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Re: review of content type rules by IETF/HTTP community

From: Robert Burns <rob@robburns.com>
Date: Sun, 26 Aug 2007 12:46:50 -0500
Message-Id: <503C8DE3-3135-4A69-926D-94B2AFCF05B1@robburns.com>
Cc: Roy T.Fielding <fielding@gbiv.com>, "Magnus Kristiansen" <magnusrk+w3c@pvv.org>, public-html@w3.org
To: Robert Burns <rob@robburns.com>

On Aug 26, 2007, at 12:10 PM, Robert Burns wrote:

> [...]
> Regarding the use of registered MIME types and the earlier  
> reference Apache bug[1]:
> Why not simply configure Apache by default to return a content type  
> of 'unknown' or 'x-unknown'. I just changed my own local Apache on  
> my Powerbook to return a default of unknown and then Safari tries  
> to download the file (an HTML document).
> I wonder whether this could be solved by simply registering the  
> unknown MIME type with IANA; updating the default Apache  
> installations; and  perhaps amending HTTP to permit UA  sniffing  
> for "unknown" as well. Is there something to be gained by sending  
> no content-type header as opposed to sending "content-type  
> unknown'? Just curious especially considering how Apache seems  
> afraid to fix this on their end. With a registered root MIME type  
> of 'unknown', this would also significantly raise awareness about  
> the issue for current installations
> Its interesting here too in that Apple, ,who is both an Apache  
> vendor and a browser maker,  includes 'DefaultType text/plain' in  
> the default configuration.
> Incidentally, I've also started a new wiki page on this issue[2]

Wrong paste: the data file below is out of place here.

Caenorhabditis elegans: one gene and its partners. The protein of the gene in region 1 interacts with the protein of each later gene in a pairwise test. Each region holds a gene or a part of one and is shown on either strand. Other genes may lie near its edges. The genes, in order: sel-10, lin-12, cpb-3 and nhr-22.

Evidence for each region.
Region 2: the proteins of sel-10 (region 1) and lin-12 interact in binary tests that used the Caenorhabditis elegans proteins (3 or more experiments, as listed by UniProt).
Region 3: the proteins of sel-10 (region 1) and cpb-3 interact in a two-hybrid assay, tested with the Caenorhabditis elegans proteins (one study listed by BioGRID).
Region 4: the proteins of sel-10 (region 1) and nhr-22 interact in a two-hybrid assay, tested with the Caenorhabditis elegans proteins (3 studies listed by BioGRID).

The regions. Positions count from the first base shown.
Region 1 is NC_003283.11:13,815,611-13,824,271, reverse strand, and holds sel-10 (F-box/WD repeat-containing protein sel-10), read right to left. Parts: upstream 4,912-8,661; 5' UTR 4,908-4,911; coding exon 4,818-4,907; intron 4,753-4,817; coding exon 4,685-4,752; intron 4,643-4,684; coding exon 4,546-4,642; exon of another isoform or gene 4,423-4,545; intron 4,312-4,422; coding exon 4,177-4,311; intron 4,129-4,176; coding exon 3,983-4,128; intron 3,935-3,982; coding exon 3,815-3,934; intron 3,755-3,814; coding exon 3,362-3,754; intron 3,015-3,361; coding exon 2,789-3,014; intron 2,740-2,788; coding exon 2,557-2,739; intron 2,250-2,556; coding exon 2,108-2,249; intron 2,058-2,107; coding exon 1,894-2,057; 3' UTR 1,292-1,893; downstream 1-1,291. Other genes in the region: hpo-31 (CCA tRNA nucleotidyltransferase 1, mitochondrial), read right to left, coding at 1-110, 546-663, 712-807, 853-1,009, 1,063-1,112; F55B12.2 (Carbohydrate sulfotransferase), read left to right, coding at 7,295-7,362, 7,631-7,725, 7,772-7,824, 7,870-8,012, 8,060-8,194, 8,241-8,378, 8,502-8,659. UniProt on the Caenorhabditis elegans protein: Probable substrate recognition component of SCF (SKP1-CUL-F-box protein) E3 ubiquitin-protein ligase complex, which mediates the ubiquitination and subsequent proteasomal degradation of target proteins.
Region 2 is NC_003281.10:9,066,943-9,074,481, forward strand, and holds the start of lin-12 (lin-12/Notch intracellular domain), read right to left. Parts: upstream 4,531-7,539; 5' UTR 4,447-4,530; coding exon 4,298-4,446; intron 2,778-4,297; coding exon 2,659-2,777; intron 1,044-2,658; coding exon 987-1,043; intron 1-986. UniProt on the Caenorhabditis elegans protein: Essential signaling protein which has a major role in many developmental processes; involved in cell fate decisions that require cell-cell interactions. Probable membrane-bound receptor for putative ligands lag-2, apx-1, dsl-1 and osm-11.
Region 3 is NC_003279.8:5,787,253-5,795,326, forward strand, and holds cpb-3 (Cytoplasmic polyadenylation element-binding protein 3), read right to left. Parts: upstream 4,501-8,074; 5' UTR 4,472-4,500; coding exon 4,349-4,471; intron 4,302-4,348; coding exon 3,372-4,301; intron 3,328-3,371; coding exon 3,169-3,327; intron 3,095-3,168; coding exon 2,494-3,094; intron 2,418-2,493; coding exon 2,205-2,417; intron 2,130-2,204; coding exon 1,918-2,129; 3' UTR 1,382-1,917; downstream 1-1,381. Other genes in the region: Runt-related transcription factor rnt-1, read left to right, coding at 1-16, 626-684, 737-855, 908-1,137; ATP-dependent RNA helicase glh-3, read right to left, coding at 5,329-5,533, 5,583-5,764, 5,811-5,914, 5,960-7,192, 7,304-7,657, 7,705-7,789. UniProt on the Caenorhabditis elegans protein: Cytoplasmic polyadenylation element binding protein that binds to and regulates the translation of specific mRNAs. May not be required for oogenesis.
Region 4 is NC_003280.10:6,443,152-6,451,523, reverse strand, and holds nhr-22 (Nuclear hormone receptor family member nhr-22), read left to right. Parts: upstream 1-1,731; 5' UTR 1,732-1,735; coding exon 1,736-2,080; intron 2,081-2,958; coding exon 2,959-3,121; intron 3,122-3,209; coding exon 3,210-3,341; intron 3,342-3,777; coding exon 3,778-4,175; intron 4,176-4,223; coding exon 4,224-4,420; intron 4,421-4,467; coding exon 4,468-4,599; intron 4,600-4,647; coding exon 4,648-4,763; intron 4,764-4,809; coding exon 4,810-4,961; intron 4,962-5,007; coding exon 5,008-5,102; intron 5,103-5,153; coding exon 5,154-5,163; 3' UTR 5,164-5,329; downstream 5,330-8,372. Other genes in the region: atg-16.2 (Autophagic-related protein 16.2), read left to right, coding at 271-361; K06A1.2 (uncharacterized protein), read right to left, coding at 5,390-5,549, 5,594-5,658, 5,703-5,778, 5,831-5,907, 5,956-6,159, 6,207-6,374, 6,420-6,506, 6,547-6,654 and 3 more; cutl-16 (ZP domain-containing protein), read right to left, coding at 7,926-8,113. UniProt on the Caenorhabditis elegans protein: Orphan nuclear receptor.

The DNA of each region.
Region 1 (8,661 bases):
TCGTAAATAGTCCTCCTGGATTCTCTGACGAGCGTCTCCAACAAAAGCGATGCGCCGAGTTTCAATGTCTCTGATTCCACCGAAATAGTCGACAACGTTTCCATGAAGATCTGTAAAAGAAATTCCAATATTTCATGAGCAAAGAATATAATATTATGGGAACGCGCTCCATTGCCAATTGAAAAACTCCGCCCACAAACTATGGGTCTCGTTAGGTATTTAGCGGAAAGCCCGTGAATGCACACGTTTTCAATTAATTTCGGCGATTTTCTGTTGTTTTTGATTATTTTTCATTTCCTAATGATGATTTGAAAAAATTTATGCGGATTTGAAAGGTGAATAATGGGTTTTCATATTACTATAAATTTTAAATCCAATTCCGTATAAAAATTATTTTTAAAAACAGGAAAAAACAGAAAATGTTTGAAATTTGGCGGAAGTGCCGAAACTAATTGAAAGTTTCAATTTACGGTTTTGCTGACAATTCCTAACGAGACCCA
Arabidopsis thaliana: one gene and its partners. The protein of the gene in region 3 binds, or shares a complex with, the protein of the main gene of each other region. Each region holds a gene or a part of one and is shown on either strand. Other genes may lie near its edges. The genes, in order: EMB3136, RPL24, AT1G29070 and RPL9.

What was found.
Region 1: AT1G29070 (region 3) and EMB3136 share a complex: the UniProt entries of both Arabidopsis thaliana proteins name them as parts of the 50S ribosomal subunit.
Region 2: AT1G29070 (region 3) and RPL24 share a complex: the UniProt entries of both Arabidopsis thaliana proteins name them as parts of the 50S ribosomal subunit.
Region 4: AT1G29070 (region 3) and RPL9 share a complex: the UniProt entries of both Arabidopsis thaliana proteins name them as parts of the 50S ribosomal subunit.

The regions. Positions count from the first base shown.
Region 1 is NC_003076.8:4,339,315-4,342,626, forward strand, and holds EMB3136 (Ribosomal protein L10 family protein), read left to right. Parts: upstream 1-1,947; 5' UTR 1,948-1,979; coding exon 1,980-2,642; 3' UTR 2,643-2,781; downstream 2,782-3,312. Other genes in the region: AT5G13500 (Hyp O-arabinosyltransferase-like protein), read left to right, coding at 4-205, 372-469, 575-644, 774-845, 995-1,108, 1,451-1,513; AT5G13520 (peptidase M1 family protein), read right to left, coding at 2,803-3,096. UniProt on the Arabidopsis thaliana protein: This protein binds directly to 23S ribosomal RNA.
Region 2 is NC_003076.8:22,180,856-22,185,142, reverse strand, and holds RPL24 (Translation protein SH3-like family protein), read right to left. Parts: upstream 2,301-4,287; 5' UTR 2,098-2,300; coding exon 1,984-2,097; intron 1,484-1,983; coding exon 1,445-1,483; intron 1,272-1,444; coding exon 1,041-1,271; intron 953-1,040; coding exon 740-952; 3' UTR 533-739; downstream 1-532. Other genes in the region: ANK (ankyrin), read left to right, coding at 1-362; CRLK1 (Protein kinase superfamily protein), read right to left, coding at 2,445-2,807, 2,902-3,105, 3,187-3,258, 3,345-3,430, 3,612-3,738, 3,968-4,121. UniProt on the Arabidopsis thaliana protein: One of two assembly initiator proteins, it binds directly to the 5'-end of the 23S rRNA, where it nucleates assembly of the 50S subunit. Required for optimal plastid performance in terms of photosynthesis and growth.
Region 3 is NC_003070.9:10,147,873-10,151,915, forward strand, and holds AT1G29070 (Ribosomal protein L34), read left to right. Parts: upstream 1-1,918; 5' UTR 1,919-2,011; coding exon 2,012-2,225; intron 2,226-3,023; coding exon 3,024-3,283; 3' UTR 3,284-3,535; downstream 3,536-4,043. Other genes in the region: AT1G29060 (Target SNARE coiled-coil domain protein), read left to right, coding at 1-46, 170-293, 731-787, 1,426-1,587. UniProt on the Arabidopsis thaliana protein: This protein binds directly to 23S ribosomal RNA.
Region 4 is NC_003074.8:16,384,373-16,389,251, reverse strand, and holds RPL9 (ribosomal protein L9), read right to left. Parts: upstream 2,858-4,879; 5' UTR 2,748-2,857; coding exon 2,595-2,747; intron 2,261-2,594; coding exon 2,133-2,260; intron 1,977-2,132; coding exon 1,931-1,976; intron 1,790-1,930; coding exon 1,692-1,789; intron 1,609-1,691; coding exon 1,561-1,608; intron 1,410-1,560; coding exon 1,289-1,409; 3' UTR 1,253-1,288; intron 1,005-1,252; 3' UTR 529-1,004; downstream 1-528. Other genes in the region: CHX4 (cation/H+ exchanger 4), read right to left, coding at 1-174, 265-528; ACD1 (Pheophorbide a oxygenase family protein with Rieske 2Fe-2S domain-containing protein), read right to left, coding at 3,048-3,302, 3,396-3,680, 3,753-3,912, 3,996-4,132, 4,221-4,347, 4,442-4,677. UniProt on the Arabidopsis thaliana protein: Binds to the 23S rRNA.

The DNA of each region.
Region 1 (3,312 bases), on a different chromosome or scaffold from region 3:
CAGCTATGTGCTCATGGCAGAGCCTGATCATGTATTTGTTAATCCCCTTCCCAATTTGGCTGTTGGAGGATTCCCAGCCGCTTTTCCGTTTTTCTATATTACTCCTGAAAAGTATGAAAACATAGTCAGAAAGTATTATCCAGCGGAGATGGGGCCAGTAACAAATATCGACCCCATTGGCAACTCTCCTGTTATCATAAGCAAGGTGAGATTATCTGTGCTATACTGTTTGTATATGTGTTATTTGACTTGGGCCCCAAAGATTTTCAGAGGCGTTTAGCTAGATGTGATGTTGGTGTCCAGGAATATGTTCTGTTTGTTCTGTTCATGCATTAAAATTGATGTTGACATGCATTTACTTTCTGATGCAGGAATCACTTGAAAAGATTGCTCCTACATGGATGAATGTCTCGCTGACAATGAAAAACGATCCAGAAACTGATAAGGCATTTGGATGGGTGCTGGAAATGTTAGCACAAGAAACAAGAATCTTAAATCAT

> (though still in a fairly rough form). My goal with this page is to  
> focus the discussion in an HTML5 centric way. In other words to  
> consider how 1)  how HTML might change to address the use cases;  
> 2)  how HTML5 might provide UA norms to address the issue; or 3)  
> how this WG might liaison with other organizations and vendors to  
> address the issue. Anyone is welcome to contribute to the wiki page  
> (if that needs saying).
> Take care,
> Rob
> [1]: <http://issues.apache.org/bugzilla/show_bug.cgi?id=13986>
> [2]: <http://esw.w3.org/topic/HTML/ContentTypeIssues>

However, after further testing, both Opera and Firefox treat the file  
as HTML. Here's the HTTP header's they get that they treat as HTML  
(for the file 'some.strangextension'):

HTTP/1.1 200 OK
Date: Sun, 26 Aug 2007 17:45:45 GMT
Server: Apache/1.3.33 (Darwin)
Last-Modified: Fri, 24 Aug 2007 18:51:06 GMT
ETag: "9092df-545-46cf289a"
Accept-Ranges: bytes
Content-Length: 1349
Content-Type: unknown

Take care,
Received on Sunday, 26 August 2007 17:47:06 UTC

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